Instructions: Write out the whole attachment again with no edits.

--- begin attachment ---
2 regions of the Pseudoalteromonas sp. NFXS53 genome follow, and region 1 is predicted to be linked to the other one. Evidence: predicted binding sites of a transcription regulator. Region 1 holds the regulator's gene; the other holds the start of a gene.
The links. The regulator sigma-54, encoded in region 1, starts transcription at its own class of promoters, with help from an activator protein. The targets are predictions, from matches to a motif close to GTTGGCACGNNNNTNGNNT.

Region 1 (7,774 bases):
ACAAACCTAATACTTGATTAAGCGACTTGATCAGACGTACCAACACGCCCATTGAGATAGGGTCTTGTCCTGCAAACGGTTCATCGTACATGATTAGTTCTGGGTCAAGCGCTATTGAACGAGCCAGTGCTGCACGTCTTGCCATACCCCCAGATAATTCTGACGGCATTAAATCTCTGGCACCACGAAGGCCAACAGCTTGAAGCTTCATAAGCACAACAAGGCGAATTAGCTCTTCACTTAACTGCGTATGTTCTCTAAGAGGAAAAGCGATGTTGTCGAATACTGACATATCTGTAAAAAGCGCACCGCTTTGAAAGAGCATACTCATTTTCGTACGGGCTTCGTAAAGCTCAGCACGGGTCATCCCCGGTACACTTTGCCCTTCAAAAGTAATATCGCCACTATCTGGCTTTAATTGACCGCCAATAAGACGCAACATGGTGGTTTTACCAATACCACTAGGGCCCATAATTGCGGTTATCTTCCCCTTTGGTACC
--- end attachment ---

2 regions of the Pseudoalteromonas sp. NFXS53 genome follow, and region 1 is predicted to be linked to the other one. Evidence: predicted binding sites of a transcription regulator. Region 1 holds the regulator's gene; the other holds the start of a gene.
The links. The regulator sigma-54, encoded in region 1, starts transcription at its own class of promoters, with help from an activator protein. The targets are predictions, from matches to a motif close to GTTGGCACGNNNNTNGNNT.

Region 1 (7,774 bases):
ACAAACCTAATACTTGATTAAGCGACTTGATCAGACGTACCAACACGCCCATTGAGATAGGGTCTTGTCCTGCAAACGGTTCATCGTACATGATTAGTTCTGGGTCAAGCGCTATTGAACGAGCCAGTGCTGCACGTCTTGCCATACCCCCAGATAATTCTGACGGCATTAAATCTCTGGCACCACGAAGGCCAACAGCTTGAAGCTTCATAAGCACAACAAGGCGAATTAGCTCTTCACTTAACTGCGTATGTTCTCTAAGAGGAAAAGCGATGTTGTCGAATACTGACATATCTGTAAAAAGCGCACCGCTTTGAAAGAGCATACTCATTTTCGTACGGGCTTCGTAAAGCTCAGCACGGGTCATCCCCGGTACACTTTGCCCTTCAAAAGTAATATCGCCACTATCTGGCTTTAATTGACCGCCAATAAGACGCAACATGGTGGTTTTACCAATACCACTAGGGCCCATAATTGCGGTTATCTTCCCCTTTGGTACC